A common prorblem for linguists is that there are many more languages we are interested in than can be reasonably mastered. When I retire and/or win the Megabucks lottery, I will spend my summers taking intensive language courses in exotic locations…but until then, I sometimes have to rely on a linguistic description so I can begin to understand how different languages work, even if I can’t speak a darned word.
One book I have in my collection to do that is Natsuko Tsujimura’s An Introduction to Japanese Linguistics. It fulfills all the requirements I have for this genre.
Reasonable Linguistic Descriptions
The goal of this book is to introduce English-only linguists and linguistic buffs to Japanese data. I will state up front that this book is best appreciated if you have learned the equivalent of LING 101, particularly generative syntax. Having a common framework is important for understanding how the data compares to other languages
Having said that, you don’t need much beyond an introductory level of linguistics. And the coverage of different linguistic field is good. It covers theoretical linguistics (morpho-syntax, semantis and phonology), but also language acquisition and sociolinguistics in terms of dialectal issues, language differences by gender and honorifics. One section I would have liked to see is the history of Japanese, especially since the origin of Japanese is an ongoing debate, but maybe in the third edition.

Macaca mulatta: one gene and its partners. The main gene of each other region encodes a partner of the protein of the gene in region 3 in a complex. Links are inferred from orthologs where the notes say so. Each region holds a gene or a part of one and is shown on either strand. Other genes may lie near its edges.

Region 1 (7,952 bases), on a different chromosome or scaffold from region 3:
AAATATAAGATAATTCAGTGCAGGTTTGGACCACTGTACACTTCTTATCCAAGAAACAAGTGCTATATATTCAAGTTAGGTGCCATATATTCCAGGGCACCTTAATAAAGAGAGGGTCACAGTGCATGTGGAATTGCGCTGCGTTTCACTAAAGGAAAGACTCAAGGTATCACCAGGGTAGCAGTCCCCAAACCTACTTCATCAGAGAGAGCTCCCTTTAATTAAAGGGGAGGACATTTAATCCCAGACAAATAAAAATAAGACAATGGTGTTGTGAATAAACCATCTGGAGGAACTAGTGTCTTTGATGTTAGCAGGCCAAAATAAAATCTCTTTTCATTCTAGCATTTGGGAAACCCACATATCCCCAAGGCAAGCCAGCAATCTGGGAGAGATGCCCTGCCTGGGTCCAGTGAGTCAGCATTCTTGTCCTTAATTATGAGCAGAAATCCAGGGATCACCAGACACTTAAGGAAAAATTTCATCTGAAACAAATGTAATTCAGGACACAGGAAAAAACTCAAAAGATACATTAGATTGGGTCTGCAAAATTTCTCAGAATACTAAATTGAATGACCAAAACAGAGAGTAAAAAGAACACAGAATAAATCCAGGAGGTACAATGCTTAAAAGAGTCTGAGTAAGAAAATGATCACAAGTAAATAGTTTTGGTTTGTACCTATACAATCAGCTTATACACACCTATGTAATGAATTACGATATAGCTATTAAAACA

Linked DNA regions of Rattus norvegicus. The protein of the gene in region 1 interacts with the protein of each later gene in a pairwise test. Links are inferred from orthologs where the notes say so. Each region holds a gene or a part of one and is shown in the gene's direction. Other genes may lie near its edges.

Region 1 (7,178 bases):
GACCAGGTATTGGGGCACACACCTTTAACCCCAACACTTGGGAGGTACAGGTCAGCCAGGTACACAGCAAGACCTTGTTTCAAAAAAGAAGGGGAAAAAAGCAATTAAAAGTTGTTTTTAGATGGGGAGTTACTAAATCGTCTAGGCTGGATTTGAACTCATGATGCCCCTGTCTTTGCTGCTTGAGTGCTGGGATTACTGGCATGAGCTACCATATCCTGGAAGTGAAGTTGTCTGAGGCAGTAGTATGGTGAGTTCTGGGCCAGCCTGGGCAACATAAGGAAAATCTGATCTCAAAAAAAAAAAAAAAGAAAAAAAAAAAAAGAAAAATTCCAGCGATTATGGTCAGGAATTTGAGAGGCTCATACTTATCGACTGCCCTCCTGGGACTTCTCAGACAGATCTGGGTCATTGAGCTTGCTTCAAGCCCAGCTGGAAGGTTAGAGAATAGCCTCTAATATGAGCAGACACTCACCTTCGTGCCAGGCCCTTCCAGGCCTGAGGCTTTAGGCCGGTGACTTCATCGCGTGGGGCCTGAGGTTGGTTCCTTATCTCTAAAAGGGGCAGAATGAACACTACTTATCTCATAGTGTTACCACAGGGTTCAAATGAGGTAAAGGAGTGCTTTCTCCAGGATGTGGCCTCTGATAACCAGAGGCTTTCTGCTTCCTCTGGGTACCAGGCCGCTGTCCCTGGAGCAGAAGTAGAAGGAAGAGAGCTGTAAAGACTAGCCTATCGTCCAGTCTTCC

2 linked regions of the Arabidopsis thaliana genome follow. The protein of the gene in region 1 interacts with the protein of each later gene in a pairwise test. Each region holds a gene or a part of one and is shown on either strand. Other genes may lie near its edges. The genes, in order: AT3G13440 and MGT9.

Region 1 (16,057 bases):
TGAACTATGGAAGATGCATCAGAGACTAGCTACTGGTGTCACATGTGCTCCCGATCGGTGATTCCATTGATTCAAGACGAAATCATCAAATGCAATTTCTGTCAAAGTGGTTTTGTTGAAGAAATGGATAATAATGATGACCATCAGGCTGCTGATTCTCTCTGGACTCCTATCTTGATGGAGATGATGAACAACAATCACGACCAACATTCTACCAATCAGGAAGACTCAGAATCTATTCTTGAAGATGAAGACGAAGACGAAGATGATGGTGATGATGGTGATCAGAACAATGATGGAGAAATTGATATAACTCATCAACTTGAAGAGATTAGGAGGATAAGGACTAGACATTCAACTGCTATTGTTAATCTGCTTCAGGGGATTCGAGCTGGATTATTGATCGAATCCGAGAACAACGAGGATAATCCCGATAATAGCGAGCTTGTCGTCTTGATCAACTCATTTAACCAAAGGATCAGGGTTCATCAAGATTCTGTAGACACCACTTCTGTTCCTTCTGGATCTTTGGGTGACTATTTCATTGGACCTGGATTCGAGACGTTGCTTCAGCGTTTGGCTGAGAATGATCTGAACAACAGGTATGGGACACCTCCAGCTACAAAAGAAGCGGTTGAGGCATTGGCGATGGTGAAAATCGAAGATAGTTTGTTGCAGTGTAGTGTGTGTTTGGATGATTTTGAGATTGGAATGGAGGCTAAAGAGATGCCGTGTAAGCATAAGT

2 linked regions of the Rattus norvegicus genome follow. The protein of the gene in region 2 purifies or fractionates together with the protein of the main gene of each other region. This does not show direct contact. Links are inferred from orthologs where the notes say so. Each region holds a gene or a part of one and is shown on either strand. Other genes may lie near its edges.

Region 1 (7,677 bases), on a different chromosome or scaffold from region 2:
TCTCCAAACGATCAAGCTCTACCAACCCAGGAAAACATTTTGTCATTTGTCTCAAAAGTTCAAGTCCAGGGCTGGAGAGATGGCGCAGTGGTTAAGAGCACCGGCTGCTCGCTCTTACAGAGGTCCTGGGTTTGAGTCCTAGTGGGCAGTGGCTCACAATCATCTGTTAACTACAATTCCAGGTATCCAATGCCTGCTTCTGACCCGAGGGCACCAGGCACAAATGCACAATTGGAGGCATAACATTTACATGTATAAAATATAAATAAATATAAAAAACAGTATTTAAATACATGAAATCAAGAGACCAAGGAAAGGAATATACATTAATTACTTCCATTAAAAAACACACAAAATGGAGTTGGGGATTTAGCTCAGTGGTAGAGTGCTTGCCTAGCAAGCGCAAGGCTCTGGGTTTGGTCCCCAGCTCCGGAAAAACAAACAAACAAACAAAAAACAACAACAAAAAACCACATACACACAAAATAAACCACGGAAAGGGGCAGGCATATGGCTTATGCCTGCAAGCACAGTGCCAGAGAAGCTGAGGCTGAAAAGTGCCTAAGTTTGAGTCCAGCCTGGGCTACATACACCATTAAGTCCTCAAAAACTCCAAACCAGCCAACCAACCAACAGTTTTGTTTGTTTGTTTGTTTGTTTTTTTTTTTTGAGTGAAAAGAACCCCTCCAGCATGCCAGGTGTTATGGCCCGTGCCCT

No Japanese Needed
Tsujimura does an excellent job of introducing Japanese morpho-syntax to people who have had minimal exposure to Japanese. All concepts are explained, and all Japanese examples are translated into English. It was enough for me to explain some Japanese data to my linguistics students, and that’s a good thing. Having sat through some linguistic discussions of languages I don’t know, I know making data comprehensible to someone unfamiliar with the language is not easy, so that’s one reason I like this book a lot.
One aspect that a purist might object to is that only Romaji (English transliteration) is used. On the other hand, not knowing Japanese means it’s likely we don’t know the script (unless we happen to know Chinese, which is more commonly taught these days).
Since this is an introductory book, no topic can be fully covered. Fortunately, there is a bibliography and plenty of references that will help get you started learning more.
I still haven’t taken a Japanese class, but I will say that books like these help me learn more about Japanese…which intrigues me to learn more.